|Publication number||US5113772 A|
|Application number||US 07/552,522|
|Publication date||May 19, 1992|
|Filing date||Jul 16, 1990|
|Priority date||Jul 16, 1990|
|Publication number||07552522, 552522, US 5113772 A, US 5113772A, US-A-5113772, US5113772 A, US5113772A|
|Inventors||Francis W. Karasek, Krishnat P. Naikwadi, Otto Hutzinger|
|Original Assignee||University Of Water Of Waterloo|
|Export Citation||BiBTeX, EndNote, RefMan|
|Patent Citations (7), Referenced by (12), Classifications (25), Legal Events (7)|
|External Links: USPTO, USPTO Assignment, Espacenet|
The present invention relates to the incineration of waste materials and, in particular, to the suppression of chlorinated organics including dioxins and furans on the flyash and in the stack emissions from such incineration, as well as to the suppression of acid gases, in particular, HCl and SO2, in the stack emissions from such incineration.
Incineration, an attractive alternative to burying in a landfill for the disposal of urban garbage, is practiced throughout the world and results in a considerable decrease in waste volume and the recovery of energy in the form of steam or electricity. One of the significant drawbacks to the incineration procedure is that several hundred stable and toxic compounds, including polychlorinated dibenzo-p-dioxins (collectively commonly termed "dioxins") and polychlorinated dibenzofurans (collectively commonly termed "furans"), are formed and are presented in parts-per-million concentrations both in the flyash formed during combustion and in the stack emissions.
A large city may incinerate 3 to 5 million tons of garbage annually. For every million tons of urban waste incinerated, about 34,000 tons of flyash are produced by the typical incinerator. Between 95 and 99% of the flyash is precipitated electrostatically and buried in landfills. The remainder is emitted from the incinerator stacks along with the gaseous by-products, namely water vapour, HCl, SO2, CO2, air and volatilized organic compounds. The gaseous stack emission introduces dioxins, furans and other toxic chlorinated compounds to the atmosphere. Landfill disposal of flyash introduces dioxins, furans and other hazardous organic chlorinated compounds into the earth from where they may be leached into ground water systems.
The primary hazard of the most toxic of these organic compounds, dioxins and furans, to humans may be cancer in the long term, but dioxins exert a much higher impact on the general environment and are considered undesirable. There exists, therefore, a need for a means to decrease the dioxins, furans and other chlorinated compounds content of both solid and gaseous by-products from incinerator systems. It is also essential to decrease emissions of acid gases produced in the incineration process.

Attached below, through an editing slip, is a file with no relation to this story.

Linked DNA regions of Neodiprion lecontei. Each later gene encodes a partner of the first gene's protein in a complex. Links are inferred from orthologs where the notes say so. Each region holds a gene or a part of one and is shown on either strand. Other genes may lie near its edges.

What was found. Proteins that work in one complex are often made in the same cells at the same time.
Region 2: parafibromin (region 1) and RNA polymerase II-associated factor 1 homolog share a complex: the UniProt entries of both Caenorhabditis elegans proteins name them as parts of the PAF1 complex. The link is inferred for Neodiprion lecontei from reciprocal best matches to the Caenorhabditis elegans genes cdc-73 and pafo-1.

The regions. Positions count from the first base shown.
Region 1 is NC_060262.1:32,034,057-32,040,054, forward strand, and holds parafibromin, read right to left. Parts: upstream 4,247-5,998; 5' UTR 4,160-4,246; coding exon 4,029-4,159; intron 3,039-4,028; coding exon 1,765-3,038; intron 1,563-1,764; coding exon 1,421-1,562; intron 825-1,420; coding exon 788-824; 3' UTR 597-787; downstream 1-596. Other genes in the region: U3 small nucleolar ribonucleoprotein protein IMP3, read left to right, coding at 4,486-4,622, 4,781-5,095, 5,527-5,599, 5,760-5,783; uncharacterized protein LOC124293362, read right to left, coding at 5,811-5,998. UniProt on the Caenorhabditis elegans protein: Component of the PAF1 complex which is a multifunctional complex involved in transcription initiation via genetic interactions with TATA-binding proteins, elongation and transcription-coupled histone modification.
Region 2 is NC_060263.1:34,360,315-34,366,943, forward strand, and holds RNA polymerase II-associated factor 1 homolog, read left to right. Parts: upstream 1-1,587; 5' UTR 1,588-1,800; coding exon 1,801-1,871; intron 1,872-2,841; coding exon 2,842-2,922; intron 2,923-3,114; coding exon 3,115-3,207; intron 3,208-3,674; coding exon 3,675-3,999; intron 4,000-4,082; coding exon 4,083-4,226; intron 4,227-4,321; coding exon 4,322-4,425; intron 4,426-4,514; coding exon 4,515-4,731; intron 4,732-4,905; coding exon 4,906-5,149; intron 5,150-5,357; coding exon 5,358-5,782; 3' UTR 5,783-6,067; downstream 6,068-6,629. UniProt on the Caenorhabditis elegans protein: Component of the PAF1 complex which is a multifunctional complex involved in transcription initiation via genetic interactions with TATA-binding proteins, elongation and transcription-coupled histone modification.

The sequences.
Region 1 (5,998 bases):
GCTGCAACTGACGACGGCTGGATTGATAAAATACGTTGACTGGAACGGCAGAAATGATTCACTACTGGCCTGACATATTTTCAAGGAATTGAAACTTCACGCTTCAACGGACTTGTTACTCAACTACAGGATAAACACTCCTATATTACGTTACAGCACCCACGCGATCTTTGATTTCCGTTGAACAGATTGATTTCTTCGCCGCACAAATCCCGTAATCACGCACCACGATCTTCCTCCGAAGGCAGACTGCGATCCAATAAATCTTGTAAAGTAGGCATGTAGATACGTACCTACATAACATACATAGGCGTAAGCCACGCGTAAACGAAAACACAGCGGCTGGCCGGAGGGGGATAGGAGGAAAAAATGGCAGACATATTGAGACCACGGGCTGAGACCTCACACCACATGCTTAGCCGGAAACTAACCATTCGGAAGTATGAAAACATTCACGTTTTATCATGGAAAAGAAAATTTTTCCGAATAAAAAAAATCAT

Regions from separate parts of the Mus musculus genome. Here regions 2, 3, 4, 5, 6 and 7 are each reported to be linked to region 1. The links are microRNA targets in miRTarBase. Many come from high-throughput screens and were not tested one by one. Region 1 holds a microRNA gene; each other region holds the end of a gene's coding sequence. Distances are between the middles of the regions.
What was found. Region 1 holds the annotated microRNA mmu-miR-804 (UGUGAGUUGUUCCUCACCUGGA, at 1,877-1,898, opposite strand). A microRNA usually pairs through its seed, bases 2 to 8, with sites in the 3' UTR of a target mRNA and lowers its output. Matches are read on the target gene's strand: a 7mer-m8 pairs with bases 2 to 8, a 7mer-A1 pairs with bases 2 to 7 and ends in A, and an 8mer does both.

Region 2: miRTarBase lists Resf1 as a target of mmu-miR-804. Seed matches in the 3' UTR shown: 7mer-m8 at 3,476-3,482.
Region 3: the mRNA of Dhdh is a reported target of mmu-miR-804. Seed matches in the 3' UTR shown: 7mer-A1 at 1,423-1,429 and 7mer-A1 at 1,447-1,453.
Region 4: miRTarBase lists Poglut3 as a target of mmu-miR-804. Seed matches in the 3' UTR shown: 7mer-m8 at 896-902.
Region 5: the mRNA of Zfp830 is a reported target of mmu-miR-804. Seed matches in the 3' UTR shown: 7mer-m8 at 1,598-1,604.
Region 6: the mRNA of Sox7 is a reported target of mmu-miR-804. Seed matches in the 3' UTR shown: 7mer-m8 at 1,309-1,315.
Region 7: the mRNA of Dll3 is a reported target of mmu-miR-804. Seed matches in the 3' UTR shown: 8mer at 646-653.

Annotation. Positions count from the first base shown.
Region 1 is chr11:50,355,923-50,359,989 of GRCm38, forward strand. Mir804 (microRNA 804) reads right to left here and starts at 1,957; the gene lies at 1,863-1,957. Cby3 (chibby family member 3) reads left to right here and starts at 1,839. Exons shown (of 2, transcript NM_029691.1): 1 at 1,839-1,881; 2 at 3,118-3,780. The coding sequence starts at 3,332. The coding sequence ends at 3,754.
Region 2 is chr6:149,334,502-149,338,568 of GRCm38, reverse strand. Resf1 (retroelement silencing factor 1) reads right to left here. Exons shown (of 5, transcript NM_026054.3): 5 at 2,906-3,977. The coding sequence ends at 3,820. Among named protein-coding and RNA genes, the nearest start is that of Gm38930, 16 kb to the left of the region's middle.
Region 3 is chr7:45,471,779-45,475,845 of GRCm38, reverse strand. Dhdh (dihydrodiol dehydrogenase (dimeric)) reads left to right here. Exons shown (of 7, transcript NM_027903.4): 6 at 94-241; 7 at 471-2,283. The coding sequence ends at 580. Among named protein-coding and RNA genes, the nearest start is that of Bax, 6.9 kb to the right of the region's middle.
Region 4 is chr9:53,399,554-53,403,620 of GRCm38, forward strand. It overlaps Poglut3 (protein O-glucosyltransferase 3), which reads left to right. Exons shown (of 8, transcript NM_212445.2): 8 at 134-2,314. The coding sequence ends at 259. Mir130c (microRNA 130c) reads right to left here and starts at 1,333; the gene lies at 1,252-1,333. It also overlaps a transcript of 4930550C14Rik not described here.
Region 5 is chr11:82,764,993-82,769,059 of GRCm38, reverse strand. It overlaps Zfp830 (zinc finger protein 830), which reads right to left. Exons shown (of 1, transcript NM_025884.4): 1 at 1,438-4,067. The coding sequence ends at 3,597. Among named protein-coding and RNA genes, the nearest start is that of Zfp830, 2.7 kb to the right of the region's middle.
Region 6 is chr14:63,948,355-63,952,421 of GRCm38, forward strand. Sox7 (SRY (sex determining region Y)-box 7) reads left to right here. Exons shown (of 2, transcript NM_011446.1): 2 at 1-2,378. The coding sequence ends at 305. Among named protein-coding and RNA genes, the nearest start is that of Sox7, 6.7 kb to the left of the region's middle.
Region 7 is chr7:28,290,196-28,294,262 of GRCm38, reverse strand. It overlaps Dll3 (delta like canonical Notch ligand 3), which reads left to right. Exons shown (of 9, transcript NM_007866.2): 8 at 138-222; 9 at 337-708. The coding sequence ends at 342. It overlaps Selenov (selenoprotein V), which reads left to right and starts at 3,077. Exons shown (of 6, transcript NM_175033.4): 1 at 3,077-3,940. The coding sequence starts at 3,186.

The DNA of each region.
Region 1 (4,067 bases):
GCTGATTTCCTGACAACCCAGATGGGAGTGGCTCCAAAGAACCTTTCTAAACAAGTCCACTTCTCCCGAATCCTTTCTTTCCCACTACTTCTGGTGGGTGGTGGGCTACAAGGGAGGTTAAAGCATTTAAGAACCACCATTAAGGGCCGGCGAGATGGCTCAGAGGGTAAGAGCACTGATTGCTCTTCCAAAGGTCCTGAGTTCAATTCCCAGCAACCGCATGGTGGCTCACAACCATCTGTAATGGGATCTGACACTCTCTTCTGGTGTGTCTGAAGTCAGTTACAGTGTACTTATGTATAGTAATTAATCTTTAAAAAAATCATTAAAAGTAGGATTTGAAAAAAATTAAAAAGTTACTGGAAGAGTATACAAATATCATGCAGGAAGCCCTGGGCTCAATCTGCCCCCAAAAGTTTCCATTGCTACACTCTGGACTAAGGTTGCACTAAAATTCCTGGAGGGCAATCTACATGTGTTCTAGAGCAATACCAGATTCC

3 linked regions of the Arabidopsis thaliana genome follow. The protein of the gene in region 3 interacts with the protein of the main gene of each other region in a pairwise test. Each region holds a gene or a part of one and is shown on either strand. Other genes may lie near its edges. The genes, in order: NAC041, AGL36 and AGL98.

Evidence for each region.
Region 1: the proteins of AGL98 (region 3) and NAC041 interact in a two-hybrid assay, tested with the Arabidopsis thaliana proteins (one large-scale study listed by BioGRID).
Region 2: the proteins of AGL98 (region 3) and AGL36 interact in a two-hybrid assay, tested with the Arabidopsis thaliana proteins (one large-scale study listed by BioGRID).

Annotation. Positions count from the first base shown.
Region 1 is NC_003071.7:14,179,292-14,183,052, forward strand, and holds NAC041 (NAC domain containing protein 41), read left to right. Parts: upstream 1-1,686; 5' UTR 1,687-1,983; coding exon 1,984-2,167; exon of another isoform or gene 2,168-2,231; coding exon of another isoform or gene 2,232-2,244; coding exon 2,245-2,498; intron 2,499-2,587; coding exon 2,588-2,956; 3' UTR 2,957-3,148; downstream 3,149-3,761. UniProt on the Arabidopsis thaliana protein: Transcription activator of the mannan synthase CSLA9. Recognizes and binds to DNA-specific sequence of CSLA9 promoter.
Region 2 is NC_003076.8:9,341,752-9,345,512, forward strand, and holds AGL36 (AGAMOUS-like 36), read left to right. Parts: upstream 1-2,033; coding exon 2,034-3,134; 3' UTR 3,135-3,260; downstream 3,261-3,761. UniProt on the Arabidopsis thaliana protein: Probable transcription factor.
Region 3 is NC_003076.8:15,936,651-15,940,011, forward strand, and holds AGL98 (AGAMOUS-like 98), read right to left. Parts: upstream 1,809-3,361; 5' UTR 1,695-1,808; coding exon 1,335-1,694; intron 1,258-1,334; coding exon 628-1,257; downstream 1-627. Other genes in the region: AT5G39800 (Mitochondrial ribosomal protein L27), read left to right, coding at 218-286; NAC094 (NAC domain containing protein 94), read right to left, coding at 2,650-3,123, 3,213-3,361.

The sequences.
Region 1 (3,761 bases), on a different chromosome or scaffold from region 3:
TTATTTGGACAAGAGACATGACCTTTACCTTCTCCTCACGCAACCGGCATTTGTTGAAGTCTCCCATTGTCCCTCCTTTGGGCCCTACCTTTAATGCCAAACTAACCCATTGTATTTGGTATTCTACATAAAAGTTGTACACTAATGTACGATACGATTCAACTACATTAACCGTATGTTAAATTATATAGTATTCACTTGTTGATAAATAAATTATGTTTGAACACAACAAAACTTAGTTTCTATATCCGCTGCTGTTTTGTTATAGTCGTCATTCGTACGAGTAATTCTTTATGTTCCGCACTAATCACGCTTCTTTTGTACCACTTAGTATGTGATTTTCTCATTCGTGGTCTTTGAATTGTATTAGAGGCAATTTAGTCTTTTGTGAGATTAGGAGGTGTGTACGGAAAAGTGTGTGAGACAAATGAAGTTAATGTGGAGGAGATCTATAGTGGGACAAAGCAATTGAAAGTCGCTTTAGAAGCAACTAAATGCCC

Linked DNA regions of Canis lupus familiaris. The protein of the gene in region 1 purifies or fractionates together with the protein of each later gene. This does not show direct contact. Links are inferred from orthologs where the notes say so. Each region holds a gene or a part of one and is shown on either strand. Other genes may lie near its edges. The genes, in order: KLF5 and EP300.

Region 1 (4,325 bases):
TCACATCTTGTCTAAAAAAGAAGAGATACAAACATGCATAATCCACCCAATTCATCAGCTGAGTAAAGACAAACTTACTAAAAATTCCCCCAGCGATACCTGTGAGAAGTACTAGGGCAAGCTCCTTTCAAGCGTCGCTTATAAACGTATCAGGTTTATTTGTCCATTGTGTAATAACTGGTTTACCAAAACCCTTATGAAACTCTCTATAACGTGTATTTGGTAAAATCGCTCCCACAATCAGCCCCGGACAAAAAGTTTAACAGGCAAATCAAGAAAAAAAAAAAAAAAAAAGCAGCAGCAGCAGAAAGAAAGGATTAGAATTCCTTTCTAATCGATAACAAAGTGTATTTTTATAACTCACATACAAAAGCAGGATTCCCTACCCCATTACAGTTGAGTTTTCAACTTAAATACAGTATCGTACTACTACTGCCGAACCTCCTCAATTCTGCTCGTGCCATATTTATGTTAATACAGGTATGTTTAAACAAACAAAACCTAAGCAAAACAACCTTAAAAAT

There has been previously described in U.S. Pat. No. 4,793,270, naming two of us as inventors, the disclosure of which is incorporated herein by reference, the surprising discovery that the flyash which is formed during the incineration of solid municipal waste catalyses the formation of dioxins from chlorinated phenols formed from combustion products of plastics, paper and chemicals, and several other dioxin precursors in the gaseous combustion products. Accordingly, as described in that patent, a material acting as a catalyst inhibitor is provided in association with the flyash so as to inhibit the catalytic activity of the flyash towards the formation of chlorinated compounds including dioxins and furans.
It has now been found that alkanolamines and inorganic bases (herein termed inhibitor mixtures) are very effective in inhibiting dioxin formation as well as the formation of other chlorinated chemicals, and, at the same time, are effective in decreasing the acid (mainly HCl and SO2) content of the incineration gas emissions. Ammonia (NH3) also may be employed as an inhibitor in place of the inhibitor mixture and may be readily introduced as a gas.
Accordingly, in one aspect, the present invention is directed towards the suppression of the formation and hence occurrence of chlorinated organic compounds, including dioxins and furans on flyash produced during municipal solid waste incineration.
In another aspect, the present invention is directed towards the suppression of dioxins and acid gases, such as HCl and SO2, in the stack emission of municipal solid waste incineration.
In accordance with one aspect of the present invention, therefore, there is provided a method of disposal of organic material, such as municipal waste or industrial waste, which is combustible to form gaseous chlorinated organic compounds, including toxic dioxins and dibenzofurans, which comprises a plurality of steps.
The organic material is incinerated in an incineration operation, which often is self-sustaining to form gaseous products of incineration containing flyash, precursors for the formation of chlorinated organic compounds, and acid gases, and the gaseous products of incineration are passed to a precipitation step wherein the flyash is precipitated from the gaseous products of incineration.
The surface of the flyash during the passage of the gaseous products of incineration to the precipitation step is contacted with a small quantity of at least one inhibition substance which reacts with catalytically-active sites on the surface of the flyash, so as to inhibit catalytic effects of the flyash towards the formation of chlorinated organic compounds, including toxic dioxins, from the precursors during the passage.